ComplicationsHaving type 1 diabetes increases your risk for many serious complications. Some complications of type 1 diabetes include: heart disease (cardiovascular disease), blindness (retinopathy), nerve damage (neuropathy), and kidney damage (nephropathy). Learn more about these complications and how to cope with them.
Heart DiseasePeople with diabetes have extra reason to be mindful of heart and blood vessel disease. Diabetes carries an increased risk for heart attack, stroke, and complications related to poor circulation.
Kidney Disease (Nephropathy)/Kidney TransplantationDiabetes can damage the kidneys, which not only can cause them to fail, but can also make them lose their ability to filter out waste products. This is called nephropathy.
Eye ComplicationsDiabetes can cause eye problems and may lead to blindness. People with diabetes do have a higher risk of blindness than people without diabetes. Early detection and treatment of eye problems can save your sight.
Diabetes, Oral Health and HygieneThere are more bacteria in your mouth right now than there are people on Earth. If those germs settle into your gums, you've got gum disease. "Not me?" you say. Read more.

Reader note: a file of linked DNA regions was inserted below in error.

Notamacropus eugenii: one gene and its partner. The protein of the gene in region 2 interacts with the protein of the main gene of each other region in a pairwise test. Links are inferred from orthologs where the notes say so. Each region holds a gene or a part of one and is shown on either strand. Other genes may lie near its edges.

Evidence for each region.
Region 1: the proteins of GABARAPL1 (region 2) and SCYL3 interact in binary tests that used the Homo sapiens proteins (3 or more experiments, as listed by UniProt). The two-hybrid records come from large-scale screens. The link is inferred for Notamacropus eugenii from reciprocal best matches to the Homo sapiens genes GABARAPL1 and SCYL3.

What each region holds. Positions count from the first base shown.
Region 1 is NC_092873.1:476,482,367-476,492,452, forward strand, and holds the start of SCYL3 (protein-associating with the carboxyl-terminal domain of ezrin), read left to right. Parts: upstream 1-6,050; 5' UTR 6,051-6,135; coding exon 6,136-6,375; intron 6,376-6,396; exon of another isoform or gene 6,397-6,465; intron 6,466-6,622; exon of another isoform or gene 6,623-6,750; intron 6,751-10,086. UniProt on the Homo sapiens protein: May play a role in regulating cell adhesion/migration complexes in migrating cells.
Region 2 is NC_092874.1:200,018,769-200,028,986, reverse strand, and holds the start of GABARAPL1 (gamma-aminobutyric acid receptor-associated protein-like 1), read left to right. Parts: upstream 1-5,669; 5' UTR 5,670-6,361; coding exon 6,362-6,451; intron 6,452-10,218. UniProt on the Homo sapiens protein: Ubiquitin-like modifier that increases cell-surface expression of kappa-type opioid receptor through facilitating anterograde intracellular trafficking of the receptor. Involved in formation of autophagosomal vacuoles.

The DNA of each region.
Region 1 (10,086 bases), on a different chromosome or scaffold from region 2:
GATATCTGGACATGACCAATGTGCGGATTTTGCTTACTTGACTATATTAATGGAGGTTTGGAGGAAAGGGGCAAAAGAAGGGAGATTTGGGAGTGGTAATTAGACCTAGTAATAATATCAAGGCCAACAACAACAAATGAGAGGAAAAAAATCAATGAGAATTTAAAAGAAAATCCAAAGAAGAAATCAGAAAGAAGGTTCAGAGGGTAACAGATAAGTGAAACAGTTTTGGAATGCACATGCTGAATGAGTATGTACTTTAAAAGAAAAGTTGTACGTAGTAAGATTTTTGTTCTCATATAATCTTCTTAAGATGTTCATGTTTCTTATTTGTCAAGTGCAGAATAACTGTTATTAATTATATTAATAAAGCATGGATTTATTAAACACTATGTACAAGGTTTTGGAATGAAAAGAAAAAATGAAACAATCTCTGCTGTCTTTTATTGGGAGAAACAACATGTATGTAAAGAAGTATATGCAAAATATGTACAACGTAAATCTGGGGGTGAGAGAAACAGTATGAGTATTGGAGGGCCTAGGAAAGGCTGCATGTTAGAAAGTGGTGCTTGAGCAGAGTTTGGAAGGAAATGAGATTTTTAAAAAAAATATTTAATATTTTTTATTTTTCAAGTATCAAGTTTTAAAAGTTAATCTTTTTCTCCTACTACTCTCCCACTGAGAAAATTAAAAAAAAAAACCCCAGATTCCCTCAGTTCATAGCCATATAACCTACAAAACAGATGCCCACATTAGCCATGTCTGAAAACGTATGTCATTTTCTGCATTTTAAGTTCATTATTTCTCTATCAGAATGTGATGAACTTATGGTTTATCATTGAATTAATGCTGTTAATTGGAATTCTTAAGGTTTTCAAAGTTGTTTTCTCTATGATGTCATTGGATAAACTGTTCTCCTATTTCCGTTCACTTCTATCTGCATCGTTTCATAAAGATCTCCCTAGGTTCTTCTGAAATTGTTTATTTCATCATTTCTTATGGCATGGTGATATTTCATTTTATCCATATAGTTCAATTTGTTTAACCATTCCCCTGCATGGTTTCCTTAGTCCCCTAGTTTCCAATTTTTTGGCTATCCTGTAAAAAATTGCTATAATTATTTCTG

Diabetic Neuropathy and Nerve DamageOne of the most common complications of diabetes is diabetic neuropathy. Neuropathy means damage to the nerves that run throughout the body, connecting the spinal cord to muscles, skin, blood vessels, and other organs.
Foot ComplicationsPeople with diabetes can develop many different foot problems. Foot problems most often happen when there is nerve damage in the feet or when blood flow is poor. Learn how to protect your feet by following some basic guidelines.
Skin ComplicationsAs many as one-third of people with diabetes will have a skin disorder caused or affected by diabetes at some time in their lives. In fact, such problems are sometimes the first sign that a person has diabetes. Luckily, most skin conditions can be prevented or easily treated if caught early.
Gastroparesis and DiabetesGastroparesis is a disorder that affects people with both type 1 and type 2 diabetes.
DepressionFeeling down once in a while is normal. But some people feel a sadness that just won't go away. Life seems hopeless. Feeling this way most of the day for two weeks or more is a sign of serious depression.